THE BLOG
12/10/2012 10:07 am ET Updated Feb 09, 2013

Step One in Fixing the Brain: Understand How It Works

When people hear that I'm a neuroscientist, they ask me tough questions. Will grandpa learn to walk again after his stroke? How can my son overcome his dyslexia? What could have caused my best friend to become schizophrenic? When I can't give satisfying answers, they look disappointed -- and I feel embarrassed. To find better means of fixing the brain, we first need to achieve something more fundamental. We must understand how it works.

Now it's my turn to ask a question to the public: Can you help us succeed? I'm tremendously optimistic about the future of my discipline, yet understanding the brain is so difficult that we neuroscientists need help. You may be surprised by my appeal. Isn't neuroscience an esoteric subject only for people with advanced degrees?

You can imagine the brain as an enchanted forest of 100 billion trees, because neurons sprout delicate branches. The forest is so vast that we neuroscientists can never explore it all by ourselves. We need help from the public. To be an explorer, no advanced degree is necessary. It just takes curiosity, sharp eyes, and a love for the beauty of neurons.

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Santiago Ramon y Cajal (Credit: Alamy)

The greatest explorer of the mind's jungle was Santiago Ramon y Cajal, who spent his life gazing at the nervous system through his microscope, and recording the forms of neurons in beautiful drawings. The retina, the sheet of neural tissue at the back of the eye, was one of his favorites. There Cajal saw photoreceptors, the cells that sense light. And there were many other cells with beautiful intertwining branches. Cajal attempted to classify these neurons into types based on their shapes, much as a botanist tried to classify the trees of a forest into different species. In 1906, Cajal shared the Nobel Prize for his pioneering research. But he died with his project unfinished. Working singlehandedly, he could never triumph over the retina.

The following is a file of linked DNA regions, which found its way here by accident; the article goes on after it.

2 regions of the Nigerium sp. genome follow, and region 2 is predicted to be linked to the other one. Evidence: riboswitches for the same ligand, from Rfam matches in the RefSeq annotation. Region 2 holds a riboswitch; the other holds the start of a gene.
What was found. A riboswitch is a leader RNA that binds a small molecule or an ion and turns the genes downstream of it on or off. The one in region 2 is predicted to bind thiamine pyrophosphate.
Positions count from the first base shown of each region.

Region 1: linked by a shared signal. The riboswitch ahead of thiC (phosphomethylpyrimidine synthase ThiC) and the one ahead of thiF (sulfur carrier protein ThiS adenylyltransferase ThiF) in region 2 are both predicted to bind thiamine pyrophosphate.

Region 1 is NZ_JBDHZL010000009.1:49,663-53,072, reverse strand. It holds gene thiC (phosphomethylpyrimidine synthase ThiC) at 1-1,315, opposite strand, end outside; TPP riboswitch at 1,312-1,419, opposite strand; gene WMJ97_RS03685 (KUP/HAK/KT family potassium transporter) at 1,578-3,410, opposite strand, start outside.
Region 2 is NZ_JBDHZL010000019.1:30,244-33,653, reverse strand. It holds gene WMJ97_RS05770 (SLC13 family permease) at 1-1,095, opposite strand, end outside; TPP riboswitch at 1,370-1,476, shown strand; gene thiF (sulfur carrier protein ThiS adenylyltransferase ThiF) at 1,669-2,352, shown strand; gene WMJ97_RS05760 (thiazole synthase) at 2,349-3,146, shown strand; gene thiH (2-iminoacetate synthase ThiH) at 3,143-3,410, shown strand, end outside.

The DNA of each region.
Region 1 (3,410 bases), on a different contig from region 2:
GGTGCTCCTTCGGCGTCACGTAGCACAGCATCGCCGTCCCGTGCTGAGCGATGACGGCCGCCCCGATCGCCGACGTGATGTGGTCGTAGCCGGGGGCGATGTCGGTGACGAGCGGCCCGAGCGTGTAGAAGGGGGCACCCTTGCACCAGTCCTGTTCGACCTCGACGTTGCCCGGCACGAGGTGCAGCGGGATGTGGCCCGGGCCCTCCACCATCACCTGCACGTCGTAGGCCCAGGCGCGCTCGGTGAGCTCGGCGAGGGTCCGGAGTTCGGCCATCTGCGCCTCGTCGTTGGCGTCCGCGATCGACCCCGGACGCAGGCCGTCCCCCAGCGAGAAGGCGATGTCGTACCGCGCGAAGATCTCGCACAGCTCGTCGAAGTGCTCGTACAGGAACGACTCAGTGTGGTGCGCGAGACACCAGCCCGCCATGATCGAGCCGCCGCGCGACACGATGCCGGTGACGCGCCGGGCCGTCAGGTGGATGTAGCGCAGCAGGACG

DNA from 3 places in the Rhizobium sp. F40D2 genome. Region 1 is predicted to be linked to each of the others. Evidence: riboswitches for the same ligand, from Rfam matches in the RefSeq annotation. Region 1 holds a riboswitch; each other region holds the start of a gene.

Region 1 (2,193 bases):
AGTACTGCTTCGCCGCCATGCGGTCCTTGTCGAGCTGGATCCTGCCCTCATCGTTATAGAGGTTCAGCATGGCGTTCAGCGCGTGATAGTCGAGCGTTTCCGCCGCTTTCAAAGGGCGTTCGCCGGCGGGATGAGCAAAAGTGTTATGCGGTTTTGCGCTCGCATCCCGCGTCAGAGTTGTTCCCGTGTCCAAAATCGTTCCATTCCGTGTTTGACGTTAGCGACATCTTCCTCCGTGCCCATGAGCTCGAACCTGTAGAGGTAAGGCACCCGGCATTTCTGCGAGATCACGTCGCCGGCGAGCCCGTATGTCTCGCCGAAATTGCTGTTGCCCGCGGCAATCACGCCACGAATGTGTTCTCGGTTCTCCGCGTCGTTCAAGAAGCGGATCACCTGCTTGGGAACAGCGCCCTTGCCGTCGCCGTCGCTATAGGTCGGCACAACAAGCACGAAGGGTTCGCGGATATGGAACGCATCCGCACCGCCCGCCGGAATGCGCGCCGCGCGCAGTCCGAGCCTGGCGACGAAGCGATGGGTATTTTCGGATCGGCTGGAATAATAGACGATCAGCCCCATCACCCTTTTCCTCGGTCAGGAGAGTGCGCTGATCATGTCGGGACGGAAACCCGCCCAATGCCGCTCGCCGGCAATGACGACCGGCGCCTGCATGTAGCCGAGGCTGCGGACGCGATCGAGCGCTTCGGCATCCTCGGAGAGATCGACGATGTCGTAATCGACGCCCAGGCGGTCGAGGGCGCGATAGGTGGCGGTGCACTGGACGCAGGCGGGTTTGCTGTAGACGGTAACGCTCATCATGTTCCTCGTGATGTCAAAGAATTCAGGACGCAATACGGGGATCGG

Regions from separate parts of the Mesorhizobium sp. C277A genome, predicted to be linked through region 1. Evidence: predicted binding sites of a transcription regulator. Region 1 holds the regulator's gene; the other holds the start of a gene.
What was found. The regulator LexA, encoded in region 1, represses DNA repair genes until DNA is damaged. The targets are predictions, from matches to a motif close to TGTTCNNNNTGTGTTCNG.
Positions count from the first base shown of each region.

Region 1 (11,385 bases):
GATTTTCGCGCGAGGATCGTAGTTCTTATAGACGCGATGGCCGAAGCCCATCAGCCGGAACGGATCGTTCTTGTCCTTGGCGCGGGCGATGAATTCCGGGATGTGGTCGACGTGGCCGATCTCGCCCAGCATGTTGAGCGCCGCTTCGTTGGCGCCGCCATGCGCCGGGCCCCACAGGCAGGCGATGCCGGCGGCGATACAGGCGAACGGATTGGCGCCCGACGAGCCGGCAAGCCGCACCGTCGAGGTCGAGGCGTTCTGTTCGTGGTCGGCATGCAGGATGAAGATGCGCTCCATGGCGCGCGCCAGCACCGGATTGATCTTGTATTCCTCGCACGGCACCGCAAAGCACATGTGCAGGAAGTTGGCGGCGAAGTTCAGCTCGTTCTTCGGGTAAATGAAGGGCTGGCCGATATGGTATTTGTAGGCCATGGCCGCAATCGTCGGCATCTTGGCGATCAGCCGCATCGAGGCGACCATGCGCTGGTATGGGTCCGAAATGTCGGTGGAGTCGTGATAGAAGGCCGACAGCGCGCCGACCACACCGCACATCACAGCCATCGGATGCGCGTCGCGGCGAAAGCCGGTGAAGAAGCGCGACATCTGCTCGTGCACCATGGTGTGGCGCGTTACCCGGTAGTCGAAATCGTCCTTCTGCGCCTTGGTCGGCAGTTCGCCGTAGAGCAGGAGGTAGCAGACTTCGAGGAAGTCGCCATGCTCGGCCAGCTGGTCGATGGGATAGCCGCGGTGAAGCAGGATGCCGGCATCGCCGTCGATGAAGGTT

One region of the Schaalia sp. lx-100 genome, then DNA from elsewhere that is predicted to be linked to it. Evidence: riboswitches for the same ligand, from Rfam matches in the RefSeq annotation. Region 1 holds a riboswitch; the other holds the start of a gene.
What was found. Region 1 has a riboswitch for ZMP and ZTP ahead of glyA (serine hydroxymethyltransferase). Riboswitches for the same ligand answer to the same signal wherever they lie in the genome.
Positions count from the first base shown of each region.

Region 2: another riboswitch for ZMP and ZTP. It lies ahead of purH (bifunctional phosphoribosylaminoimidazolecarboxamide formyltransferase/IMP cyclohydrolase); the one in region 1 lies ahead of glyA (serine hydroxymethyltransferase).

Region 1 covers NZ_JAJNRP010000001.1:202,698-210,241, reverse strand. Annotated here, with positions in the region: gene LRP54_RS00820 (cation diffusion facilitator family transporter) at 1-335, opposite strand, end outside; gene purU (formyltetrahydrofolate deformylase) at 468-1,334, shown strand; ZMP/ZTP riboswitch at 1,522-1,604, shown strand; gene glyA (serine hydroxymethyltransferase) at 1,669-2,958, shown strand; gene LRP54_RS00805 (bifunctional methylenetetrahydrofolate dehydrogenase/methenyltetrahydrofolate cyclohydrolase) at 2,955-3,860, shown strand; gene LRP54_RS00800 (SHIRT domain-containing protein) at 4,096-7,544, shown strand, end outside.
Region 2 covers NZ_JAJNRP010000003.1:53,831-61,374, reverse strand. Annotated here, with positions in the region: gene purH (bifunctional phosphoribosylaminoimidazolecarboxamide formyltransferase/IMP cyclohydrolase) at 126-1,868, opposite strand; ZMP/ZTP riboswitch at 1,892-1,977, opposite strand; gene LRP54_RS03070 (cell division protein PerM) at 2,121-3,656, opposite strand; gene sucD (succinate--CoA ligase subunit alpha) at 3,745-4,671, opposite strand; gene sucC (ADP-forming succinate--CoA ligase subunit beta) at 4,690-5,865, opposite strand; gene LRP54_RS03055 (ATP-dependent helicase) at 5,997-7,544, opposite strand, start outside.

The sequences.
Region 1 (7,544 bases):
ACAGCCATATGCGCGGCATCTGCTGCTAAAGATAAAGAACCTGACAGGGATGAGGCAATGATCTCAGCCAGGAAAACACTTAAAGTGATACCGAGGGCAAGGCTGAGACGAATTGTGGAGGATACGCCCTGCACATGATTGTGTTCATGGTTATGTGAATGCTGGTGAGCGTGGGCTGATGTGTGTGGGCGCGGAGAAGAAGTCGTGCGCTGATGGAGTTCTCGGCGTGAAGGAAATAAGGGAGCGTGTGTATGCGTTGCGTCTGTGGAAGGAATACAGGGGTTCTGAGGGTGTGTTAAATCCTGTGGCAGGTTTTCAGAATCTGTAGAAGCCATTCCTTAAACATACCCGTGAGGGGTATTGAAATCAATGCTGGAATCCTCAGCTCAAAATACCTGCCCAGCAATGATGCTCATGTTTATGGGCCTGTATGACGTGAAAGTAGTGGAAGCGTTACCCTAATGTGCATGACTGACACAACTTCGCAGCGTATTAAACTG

Over a century has passed. Would Cajal be impressed to see how far we've come? He might be disappointed, because we still don't know how many types of neurons there are in the retina. We know that the neurons are connected to each other through synapses, but we don't know the rules that govern which types are connected to which types. Our ignorance of such basic facts has made it difficult to answer the deeper questions. What functions do retinal neurons play in visual perception? And how can we fix the retina if it malfunctions?

For the first time, we have the opportunity to finish what Cajal started, because my laboratory at MIT has created EyeWire. This online portal is like a 3D coloring book, the pages of which are images of the retina. You help the computer color between the lines, tracing out the branches of neurons. Now anyone, anywhere, can be a modern-day Cajal by mapping neurons and their connections by playing an online coloring game.

If we can map the retina, that will help us understand how it functions in vision, as well as devise new ways of repairing its malfunctions. And if we can really figure out the retina, perhaps we will have a shot at figuring out the vastly more complicated brain.

Please join the greatest adventure of our time, the quest to map the brain's connections, at www.eyewire.org.

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